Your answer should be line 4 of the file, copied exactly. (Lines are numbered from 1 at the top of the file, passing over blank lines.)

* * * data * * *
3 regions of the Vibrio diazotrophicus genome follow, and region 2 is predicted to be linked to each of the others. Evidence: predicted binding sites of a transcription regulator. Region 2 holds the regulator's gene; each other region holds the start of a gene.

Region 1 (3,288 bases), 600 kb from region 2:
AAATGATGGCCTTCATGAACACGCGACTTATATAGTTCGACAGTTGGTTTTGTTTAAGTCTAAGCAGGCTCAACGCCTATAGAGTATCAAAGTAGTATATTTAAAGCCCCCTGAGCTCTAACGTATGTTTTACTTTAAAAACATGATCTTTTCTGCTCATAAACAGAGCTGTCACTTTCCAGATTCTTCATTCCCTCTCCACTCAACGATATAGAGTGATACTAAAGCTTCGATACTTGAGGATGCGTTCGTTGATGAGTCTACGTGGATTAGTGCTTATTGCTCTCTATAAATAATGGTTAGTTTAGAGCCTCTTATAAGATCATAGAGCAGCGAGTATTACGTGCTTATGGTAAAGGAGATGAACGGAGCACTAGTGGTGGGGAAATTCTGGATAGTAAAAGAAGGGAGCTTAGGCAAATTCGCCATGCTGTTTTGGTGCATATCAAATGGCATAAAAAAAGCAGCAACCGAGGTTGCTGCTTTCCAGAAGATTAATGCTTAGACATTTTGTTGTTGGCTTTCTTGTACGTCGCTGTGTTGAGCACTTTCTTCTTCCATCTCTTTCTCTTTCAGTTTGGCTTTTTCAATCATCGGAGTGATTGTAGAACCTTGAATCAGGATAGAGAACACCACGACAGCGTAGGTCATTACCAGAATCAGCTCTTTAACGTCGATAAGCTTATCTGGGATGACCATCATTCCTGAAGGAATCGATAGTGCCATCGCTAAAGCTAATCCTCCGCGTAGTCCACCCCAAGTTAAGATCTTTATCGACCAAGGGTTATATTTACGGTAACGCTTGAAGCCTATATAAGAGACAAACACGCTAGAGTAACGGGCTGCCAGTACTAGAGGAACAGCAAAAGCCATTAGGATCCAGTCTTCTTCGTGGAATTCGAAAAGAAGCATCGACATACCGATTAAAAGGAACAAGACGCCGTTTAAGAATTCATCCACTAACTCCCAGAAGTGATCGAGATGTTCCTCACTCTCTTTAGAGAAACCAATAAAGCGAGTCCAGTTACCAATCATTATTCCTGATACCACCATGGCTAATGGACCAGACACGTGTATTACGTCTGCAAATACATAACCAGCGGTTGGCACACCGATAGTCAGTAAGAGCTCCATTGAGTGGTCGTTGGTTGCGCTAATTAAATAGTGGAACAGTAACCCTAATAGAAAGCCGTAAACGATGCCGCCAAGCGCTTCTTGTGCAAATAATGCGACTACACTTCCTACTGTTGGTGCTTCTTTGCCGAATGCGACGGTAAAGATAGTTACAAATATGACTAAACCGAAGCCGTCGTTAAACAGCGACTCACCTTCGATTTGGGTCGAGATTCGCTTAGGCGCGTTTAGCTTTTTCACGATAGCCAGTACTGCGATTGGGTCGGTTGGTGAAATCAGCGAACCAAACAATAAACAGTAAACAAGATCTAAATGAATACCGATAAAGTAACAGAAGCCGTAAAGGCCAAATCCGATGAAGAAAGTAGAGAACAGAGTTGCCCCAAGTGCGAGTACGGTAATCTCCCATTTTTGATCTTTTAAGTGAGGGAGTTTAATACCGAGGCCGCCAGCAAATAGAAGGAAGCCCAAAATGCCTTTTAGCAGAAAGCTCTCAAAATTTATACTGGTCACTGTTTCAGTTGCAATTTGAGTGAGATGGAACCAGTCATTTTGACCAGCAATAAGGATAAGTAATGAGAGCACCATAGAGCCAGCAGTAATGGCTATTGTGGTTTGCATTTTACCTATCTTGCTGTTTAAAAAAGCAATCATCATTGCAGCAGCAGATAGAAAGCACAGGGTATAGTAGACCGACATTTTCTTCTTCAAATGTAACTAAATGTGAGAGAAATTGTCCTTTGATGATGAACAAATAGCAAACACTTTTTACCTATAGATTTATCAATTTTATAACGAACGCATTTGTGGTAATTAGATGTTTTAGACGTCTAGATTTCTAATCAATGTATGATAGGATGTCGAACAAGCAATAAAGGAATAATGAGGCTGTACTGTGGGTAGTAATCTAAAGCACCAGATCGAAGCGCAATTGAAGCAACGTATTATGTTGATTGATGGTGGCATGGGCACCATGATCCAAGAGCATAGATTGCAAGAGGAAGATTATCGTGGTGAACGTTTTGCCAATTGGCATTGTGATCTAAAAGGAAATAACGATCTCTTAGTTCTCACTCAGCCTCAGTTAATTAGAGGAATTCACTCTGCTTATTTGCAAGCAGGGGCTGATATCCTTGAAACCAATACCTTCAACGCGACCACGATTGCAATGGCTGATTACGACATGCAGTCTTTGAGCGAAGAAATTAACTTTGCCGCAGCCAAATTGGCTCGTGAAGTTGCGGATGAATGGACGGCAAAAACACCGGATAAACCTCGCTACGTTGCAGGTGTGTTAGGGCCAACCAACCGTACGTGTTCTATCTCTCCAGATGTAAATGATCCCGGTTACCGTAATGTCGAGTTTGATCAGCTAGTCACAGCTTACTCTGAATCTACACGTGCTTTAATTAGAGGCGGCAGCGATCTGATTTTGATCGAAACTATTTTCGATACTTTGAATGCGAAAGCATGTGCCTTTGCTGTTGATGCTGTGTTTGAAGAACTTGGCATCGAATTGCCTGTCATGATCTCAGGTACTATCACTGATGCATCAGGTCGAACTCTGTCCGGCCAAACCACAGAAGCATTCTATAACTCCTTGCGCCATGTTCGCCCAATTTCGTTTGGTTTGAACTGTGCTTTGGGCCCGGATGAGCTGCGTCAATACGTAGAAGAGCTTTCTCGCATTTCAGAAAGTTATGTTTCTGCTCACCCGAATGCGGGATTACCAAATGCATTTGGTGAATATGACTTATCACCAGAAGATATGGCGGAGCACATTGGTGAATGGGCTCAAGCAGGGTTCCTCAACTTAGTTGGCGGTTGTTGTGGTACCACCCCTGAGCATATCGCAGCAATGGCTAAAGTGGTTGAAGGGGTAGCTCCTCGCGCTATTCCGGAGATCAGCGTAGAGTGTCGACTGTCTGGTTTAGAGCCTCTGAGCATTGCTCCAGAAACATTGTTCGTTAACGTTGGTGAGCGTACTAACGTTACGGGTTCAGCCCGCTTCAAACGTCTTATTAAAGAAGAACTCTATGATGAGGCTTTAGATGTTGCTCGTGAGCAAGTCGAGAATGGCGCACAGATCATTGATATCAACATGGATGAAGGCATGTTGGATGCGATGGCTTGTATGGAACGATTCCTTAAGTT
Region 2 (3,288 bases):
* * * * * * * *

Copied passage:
Region 2 (3,288 bases):